Day By Day© by Chris Muir.

Monday, December 12, 2005

Orwell's thought police appear in England, only 21 years later than predicted.

Mark Steyn writes on thought crime in England. England has pretty much given up on investigating or prosecuting actual crime (theft, muggings, traffic accidents, etc). "Serious crime," however, is still taken seriously. And so it was that a woman who spoke out against homosexual marriages found herself immediately investigated by a "community safety unit" decided to investigating "homophobic, racist and domestic incidences," all classified as priority crimes. The fact that there was no actualy "incident," but merely an opinion, was irrelevant:

So no crime was committed. Yet Mrs Burrows was 'investigated' and a report about the 'incident' and her involvement in it is now on a government computer somewhere. Oh, to be sure, the vicious homophobe wasn't dragged off to re-education camp - or more likely, given budgetary constraints, an overcrowded women's prison to be tossed in a cell with a predatory bull-dyke who could teach her the error of her homophobic ways. But, on balance, that has the merit of at least being more obviously outrageous than the weaselly 'community reassurance' approach of the Met. As it is, Lynette Burrows has been investigated by police merely for expressing an opinion. Which is the sort of thing we used to associate with police states. Indeed, it's the defining act of a police state: the arbitrary criminalisation of dissent from state orthodoxy.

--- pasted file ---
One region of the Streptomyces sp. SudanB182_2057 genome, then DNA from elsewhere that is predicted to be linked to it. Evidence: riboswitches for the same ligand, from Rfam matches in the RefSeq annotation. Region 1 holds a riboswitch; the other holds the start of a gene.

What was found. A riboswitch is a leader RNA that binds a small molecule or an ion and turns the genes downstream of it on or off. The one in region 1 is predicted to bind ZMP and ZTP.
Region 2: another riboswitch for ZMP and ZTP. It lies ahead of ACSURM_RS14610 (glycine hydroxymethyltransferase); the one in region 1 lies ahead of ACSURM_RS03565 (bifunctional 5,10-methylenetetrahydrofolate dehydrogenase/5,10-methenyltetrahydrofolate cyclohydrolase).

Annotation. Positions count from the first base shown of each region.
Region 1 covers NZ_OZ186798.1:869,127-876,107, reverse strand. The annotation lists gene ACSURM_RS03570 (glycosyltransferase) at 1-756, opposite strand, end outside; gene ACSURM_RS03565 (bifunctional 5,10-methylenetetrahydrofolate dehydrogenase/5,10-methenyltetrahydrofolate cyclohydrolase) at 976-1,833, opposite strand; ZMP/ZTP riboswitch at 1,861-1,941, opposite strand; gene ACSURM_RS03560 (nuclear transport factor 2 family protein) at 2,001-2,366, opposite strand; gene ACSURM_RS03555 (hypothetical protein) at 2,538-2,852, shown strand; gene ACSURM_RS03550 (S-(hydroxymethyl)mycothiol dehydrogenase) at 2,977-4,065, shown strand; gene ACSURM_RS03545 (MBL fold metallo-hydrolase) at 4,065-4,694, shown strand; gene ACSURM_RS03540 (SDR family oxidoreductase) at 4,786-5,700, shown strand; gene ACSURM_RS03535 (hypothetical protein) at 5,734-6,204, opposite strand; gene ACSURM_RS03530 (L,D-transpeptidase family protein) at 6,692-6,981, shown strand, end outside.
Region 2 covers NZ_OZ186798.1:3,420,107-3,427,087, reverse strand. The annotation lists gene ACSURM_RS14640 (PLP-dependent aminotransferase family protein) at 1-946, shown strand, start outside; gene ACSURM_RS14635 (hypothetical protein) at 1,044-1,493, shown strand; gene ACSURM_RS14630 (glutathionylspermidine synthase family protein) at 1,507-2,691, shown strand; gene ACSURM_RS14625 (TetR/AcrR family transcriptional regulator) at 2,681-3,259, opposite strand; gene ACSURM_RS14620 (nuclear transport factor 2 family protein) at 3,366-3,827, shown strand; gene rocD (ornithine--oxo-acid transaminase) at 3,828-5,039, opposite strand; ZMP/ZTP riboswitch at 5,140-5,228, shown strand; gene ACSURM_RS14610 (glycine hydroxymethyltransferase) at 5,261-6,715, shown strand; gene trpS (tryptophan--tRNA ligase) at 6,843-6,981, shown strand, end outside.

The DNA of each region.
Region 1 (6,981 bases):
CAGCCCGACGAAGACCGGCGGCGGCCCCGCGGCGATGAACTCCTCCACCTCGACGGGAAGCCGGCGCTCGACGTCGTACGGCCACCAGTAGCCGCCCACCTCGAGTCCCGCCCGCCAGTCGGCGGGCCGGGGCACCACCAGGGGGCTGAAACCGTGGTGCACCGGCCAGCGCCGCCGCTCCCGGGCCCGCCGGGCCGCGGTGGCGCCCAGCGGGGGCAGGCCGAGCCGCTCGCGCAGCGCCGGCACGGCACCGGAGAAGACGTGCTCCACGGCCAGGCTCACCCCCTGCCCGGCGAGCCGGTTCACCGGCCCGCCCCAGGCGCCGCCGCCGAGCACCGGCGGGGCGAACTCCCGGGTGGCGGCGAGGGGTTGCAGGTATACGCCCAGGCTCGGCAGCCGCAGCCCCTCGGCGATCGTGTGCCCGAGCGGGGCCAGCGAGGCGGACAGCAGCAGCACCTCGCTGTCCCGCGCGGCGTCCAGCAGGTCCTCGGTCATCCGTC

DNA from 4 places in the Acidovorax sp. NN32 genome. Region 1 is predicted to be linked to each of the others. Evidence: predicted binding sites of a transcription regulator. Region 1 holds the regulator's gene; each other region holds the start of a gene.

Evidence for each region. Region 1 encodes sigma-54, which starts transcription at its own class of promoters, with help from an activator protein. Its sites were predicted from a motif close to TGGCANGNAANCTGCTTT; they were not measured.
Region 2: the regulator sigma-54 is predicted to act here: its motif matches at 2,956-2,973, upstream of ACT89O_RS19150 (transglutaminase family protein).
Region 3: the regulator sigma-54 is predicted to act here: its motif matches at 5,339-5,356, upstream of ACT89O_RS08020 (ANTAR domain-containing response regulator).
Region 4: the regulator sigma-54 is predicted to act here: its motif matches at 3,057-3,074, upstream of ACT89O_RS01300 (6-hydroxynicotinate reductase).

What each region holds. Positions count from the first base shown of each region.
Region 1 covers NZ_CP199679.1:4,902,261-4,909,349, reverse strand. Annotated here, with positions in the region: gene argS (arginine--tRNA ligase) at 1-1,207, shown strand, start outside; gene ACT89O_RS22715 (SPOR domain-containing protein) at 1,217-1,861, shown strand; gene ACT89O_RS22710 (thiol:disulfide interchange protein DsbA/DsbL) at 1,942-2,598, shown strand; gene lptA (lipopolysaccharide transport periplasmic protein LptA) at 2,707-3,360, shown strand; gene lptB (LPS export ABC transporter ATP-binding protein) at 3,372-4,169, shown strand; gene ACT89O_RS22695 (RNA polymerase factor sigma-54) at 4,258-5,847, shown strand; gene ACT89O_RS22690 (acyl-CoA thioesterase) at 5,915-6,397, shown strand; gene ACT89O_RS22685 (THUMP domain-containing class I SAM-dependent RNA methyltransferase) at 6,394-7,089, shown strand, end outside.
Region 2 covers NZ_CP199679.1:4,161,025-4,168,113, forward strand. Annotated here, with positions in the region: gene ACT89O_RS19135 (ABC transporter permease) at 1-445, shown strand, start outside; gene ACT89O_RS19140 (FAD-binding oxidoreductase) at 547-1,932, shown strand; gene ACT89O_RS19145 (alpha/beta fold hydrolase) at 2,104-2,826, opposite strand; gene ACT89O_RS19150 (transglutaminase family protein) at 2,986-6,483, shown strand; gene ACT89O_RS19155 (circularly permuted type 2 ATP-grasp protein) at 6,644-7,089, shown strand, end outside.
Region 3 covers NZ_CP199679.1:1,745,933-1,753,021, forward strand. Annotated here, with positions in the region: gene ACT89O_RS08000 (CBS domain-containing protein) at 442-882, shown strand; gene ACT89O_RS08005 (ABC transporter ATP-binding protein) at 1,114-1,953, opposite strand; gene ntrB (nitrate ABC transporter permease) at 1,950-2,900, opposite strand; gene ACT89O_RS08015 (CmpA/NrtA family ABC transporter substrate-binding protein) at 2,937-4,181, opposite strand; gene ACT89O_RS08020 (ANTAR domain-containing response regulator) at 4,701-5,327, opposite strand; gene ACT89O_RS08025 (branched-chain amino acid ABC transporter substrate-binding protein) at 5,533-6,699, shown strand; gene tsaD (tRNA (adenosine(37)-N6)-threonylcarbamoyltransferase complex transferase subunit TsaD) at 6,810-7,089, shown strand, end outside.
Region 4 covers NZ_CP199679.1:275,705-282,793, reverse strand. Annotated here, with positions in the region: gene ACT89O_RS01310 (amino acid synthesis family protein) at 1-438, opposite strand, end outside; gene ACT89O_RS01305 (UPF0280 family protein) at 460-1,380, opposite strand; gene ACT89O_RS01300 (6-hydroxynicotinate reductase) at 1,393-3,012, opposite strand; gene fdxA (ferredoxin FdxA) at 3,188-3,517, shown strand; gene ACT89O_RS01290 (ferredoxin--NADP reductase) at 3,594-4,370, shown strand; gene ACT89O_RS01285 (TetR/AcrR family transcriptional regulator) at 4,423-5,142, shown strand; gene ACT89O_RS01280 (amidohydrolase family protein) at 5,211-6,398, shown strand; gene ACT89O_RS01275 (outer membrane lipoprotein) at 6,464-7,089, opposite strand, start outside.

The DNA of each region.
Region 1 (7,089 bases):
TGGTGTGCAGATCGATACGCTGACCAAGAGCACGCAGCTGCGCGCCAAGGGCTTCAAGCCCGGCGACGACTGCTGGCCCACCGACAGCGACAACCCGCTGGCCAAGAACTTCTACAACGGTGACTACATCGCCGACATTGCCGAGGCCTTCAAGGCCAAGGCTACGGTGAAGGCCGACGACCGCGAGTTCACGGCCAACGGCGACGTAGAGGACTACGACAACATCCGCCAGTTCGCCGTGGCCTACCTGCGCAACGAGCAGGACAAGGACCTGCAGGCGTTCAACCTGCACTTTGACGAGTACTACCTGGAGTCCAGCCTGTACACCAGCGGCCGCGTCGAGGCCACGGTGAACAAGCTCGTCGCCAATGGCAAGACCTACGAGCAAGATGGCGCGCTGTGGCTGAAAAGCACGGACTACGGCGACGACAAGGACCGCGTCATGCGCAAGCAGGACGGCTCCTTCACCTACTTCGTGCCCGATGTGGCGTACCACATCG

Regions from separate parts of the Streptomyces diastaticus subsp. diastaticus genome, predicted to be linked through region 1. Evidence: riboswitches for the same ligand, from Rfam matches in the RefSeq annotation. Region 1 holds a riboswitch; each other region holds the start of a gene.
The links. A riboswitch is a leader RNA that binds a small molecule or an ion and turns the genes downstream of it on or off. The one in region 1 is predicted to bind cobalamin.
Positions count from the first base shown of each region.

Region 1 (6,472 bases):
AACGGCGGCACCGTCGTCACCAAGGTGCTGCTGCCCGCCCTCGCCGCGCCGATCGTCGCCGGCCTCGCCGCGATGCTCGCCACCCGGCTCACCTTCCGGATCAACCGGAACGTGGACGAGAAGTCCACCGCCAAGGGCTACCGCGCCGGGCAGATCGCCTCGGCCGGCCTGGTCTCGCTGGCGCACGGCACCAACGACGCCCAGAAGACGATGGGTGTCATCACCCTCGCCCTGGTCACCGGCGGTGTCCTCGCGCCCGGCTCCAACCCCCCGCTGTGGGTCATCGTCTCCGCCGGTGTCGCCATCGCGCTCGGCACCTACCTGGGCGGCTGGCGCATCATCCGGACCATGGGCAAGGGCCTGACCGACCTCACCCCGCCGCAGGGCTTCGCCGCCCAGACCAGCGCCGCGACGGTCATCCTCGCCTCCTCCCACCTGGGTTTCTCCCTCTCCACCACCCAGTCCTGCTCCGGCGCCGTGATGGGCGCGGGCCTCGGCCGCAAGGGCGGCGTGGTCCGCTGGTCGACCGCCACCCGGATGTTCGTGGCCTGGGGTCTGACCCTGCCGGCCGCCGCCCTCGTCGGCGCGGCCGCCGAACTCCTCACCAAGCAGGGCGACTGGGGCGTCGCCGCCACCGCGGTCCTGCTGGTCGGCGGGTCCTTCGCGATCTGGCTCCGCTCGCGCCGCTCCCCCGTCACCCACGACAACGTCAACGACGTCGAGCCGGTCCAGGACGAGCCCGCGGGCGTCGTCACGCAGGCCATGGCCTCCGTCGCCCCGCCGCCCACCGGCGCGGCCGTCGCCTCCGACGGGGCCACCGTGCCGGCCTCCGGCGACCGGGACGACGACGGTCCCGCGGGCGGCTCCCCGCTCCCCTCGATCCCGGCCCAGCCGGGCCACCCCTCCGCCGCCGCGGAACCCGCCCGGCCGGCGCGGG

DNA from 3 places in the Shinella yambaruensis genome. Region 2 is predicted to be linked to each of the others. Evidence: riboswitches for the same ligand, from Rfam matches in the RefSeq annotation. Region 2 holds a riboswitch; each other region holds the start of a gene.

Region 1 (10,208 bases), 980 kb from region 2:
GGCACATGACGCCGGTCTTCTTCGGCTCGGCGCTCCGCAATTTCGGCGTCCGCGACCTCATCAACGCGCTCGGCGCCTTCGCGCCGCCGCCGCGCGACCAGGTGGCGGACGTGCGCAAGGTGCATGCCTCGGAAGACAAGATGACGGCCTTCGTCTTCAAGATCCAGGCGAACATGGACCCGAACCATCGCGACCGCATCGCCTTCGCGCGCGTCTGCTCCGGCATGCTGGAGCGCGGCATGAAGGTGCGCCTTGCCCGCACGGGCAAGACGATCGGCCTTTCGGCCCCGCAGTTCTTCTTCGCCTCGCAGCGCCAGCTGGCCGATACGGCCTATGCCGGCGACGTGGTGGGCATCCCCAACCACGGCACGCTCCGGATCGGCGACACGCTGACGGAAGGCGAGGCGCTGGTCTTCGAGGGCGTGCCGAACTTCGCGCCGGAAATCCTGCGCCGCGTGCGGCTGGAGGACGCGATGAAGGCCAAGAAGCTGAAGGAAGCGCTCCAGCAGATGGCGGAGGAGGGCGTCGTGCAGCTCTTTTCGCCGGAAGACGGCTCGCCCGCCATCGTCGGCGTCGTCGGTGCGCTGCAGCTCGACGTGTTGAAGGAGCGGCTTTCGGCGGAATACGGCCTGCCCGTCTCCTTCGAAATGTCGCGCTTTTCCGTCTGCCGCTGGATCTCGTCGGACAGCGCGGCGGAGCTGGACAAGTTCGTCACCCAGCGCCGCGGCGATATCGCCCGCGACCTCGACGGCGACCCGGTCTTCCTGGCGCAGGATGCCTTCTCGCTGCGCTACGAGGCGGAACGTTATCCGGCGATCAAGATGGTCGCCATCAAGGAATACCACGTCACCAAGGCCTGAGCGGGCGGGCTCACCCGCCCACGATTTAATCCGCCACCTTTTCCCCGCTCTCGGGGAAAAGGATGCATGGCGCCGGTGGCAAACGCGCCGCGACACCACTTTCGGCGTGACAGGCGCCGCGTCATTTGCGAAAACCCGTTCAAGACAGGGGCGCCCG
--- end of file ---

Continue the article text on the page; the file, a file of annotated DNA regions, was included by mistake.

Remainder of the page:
There's more, so much more, which you can read here.